The public keyword is an access modifier, which allows the programmer to control the visibility of class members. When a class member is preceded by public, then that member may be accessed by code outside the class in which it is declared. (The opposite of public is private, which prevents a member from being used by code defined outside of its class.) In this case, main( ) must be declared as public, since it must be called by code outside of its class when the program is started. The keyword static allows main( ) to be called without having to instantiate a particular instance of the class. This is necessary since main( ) is called by the Java Virtual Machine before any objects are made. The keyword void simply tells the compiler that main( ) does not return a value. As you will see, methods may also return values. If all this seems a bit confusing, don't worry. All of these concepts will be discussed in detail in subsequent chapters.
As stated, main( ) is the method called when a Java application begins. Keep in mind that Java is case-sensitive. Thus, Main is different from main. It is important to understand that the Java compiler will compile classes that do not contain a main( ) method. But java has no way to run these classes. So, if you had typed Main instead of main, the compiler would still compile your program. However, java would report an error because it would be unable to find the main( ) method.
Any information that you need to pass to a method is received by variables specified within the set of parentheses that follow the name of the method. These variables are called parameters. If there are no parameters required for a given method, you still need to include the empty parentheses. In main( ), there is only one parameter, albeit a complicated one.
String args[ ] declares a parameter named args, which is an array of instances of the class String. (Arrays are collections of similar objects.) Objects of type String store character strings. In this case, args receives any command-line arguments present when the program is executed. This program does not make use of this information, but other programs shown later in this book will.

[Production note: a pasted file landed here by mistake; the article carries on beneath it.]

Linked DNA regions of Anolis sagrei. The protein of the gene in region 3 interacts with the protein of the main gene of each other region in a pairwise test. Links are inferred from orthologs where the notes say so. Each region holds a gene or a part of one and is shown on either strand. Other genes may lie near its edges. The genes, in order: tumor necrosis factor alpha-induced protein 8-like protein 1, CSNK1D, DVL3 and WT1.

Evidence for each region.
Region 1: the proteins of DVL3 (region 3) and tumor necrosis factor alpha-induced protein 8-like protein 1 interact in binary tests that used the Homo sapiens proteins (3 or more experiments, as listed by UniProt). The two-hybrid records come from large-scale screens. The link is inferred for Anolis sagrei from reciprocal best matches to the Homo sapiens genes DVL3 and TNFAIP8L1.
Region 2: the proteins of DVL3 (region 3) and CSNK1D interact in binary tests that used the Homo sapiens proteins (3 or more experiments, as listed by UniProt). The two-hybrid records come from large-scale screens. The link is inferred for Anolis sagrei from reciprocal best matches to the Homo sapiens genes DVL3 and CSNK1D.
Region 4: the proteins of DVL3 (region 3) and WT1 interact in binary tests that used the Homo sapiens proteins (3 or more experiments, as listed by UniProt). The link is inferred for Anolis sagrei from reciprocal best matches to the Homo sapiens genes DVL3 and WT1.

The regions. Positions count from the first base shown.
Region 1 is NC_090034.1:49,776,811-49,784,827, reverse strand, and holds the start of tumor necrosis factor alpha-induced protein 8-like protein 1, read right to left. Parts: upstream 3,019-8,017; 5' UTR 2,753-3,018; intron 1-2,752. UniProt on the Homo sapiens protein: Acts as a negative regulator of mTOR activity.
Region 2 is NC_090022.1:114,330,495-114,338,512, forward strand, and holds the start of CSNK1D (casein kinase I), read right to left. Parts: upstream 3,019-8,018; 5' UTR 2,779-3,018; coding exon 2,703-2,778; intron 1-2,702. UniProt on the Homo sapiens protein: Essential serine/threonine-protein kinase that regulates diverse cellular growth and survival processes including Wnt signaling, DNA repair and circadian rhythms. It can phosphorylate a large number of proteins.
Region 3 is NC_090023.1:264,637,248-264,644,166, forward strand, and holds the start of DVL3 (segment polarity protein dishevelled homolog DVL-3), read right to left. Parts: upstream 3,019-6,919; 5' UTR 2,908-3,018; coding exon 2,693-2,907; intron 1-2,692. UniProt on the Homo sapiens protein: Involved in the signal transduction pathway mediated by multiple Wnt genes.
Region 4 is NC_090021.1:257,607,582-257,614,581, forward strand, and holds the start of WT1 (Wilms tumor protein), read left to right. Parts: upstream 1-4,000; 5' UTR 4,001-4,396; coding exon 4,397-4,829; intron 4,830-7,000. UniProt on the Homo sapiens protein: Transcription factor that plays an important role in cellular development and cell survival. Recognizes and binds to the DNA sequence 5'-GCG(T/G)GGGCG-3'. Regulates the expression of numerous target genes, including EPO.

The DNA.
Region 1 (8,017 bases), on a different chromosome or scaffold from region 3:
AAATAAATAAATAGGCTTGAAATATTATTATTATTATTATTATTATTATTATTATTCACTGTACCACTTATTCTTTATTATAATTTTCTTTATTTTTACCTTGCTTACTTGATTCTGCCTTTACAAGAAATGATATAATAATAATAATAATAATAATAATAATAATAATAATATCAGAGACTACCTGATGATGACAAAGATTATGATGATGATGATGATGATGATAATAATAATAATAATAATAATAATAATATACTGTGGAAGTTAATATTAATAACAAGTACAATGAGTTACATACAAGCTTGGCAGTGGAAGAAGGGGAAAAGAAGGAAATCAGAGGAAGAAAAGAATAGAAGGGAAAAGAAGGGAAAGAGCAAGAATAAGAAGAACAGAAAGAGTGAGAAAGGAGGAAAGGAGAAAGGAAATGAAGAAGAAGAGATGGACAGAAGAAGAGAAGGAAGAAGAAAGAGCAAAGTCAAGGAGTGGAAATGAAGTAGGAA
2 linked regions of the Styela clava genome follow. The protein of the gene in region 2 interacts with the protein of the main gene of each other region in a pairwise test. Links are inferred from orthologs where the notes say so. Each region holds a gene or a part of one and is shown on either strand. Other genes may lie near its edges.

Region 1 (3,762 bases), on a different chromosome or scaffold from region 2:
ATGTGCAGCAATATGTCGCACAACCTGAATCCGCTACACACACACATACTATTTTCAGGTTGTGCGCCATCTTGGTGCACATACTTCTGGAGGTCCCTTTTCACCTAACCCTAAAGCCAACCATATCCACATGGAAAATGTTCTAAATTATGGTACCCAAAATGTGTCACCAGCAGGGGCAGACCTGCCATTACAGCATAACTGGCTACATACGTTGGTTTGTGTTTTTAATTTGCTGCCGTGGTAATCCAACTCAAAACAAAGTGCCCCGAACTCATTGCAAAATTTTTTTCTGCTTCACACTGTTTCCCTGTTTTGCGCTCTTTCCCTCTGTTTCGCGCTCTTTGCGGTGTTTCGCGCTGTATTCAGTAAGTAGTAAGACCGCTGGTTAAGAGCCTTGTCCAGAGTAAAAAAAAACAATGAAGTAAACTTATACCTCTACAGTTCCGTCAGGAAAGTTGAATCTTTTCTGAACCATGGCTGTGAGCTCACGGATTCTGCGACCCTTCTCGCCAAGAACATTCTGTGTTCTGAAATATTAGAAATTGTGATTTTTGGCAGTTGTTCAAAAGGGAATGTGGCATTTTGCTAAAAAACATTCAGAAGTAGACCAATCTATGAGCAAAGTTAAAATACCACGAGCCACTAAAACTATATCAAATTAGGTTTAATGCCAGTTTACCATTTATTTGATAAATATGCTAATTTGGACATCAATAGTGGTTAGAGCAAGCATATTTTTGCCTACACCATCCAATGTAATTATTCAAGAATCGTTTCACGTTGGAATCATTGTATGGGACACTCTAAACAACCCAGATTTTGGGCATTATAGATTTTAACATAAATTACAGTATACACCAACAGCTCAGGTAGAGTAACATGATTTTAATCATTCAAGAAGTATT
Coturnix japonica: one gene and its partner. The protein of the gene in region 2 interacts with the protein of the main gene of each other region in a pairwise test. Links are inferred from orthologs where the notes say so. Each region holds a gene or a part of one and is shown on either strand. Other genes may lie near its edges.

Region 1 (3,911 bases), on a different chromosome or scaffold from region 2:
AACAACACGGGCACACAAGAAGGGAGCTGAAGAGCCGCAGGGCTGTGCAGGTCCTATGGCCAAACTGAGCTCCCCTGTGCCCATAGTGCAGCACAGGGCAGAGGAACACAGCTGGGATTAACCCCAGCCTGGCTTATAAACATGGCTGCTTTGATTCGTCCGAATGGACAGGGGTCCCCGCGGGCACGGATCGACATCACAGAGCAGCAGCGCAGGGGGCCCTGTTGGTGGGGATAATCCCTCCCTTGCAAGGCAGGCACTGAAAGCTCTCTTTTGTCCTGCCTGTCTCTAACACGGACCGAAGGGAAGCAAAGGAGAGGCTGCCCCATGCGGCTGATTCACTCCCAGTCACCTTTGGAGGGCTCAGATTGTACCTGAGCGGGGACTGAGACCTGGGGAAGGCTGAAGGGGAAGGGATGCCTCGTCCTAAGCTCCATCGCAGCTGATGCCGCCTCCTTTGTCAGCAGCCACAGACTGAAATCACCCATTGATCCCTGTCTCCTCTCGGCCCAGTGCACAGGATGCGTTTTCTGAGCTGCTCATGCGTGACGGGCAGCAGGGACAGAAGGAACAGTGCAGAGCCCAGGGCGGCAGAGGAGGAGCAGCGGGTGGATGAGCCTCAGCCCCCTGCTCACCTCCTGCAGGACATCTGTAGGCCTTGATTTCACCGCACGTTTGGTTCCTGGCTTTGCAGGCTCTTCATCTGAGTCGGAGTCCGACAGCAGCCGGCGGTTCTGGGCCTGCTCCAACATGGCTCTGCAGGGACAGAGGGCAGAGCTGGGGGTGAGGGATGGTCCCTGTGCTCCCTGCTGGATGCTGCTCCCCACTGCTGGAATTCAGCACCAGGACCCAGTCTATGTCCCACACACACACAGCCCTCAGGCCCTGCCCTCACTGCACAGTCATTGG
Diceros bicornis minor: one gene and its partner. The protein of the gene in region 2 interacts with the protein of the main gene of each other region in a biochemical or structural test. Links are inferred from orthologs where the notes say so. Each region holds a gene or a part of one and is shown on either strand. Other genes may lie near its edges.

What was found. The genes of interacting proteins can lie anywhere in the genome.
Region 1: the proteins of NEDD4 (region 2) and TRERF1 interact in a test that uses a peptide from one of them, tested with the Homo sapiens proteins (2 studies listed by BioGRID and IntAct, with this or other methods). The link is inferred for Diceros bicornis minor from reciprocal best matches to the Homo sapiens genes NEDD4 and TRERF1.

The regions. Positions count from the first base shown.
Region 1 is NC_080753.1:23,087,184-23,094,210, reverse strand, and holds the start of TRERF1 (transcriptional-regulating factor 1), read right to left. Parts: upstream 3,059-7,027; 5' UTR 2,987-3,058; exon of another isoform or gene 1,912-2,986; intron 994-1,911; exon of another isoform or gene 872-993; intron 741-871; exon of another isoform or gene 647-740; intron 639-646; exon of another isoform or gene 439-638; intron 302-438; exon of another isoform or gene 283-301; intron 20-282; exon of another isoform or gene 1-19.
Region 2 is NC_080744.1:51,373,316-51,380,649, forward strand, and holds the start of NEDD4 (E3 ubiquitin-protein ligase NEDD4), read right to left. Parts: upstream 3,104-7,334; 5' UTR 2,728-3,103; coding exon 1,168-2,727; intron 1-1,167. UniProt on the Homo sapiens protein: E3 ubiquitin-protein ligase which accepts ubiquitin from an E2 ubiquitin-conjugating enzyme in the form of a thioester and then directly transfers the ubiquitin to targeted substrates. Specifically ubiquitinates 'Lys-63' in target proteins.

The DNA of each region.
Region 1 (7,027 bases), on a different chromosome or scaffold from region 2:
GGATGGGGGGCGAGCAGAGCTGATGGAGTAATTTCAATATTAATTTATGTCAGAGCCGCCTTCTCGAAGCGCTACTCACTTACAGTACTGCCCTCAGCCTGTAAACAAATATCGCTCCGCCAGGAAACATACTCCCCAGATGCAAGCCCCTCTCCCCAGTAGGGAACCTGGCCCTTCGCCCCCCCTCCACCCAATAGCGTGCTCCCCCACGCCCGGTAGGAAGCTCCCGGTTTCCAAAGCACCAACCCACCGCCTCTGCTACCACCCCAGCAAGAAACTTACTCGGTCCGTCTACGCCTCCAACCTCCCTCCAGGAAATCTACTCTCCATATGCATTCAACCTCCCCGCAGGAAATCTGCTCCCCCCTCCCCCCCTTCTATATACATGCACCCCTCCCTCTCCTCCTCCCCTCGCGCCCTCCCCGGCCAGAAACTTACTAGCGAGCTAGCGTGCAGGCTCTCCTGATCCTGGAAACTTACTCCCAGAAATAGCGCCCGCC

The last character on the line is the {. This signals the start of main( )'s body. All of the code that comprises a method will occur between the method's opening curly brace and its closing curly brace.
One other point: main( ) is simply a starting place for your program. A complex program will have dozens of classes, only one of which will need to have a main( ) method to get things started. Furthermore, in some cases, you won't need main( ) at all. For example, when creating applets—Java programs that are embedded in web browsers—you won't use main( ) since the web browser uses a different means of starting the execution of applets.
The next line of code is shown here. Notice that it occurs inside main( ).

System.out.println("This is a simple Java program.");

This line outputs the string "This is a simple Java program." followed by a new line on the screen. Output is actually accomplished by the built-in println( ) method. In this case, println( ) displays the string which is passed to it. As you will see, println( ) can be used to display other types of information, too. The line begins with System.out. While too complicated to explain in detail at this time, briefly, System is a predefined class that provides access to the system, and out is the output stream that is connected to the console.
As you have probably guessed, console output (and input) is not used frequently in most real-world Java applications. Since most modern computing environments are windowed and graphical in nature, console I/O is used mostly for simple utility programs, demonstration programs, and server-side code. Later in this book, you will learn other ways to generate output using Java. But for now, we will continue to use the console I/O methods.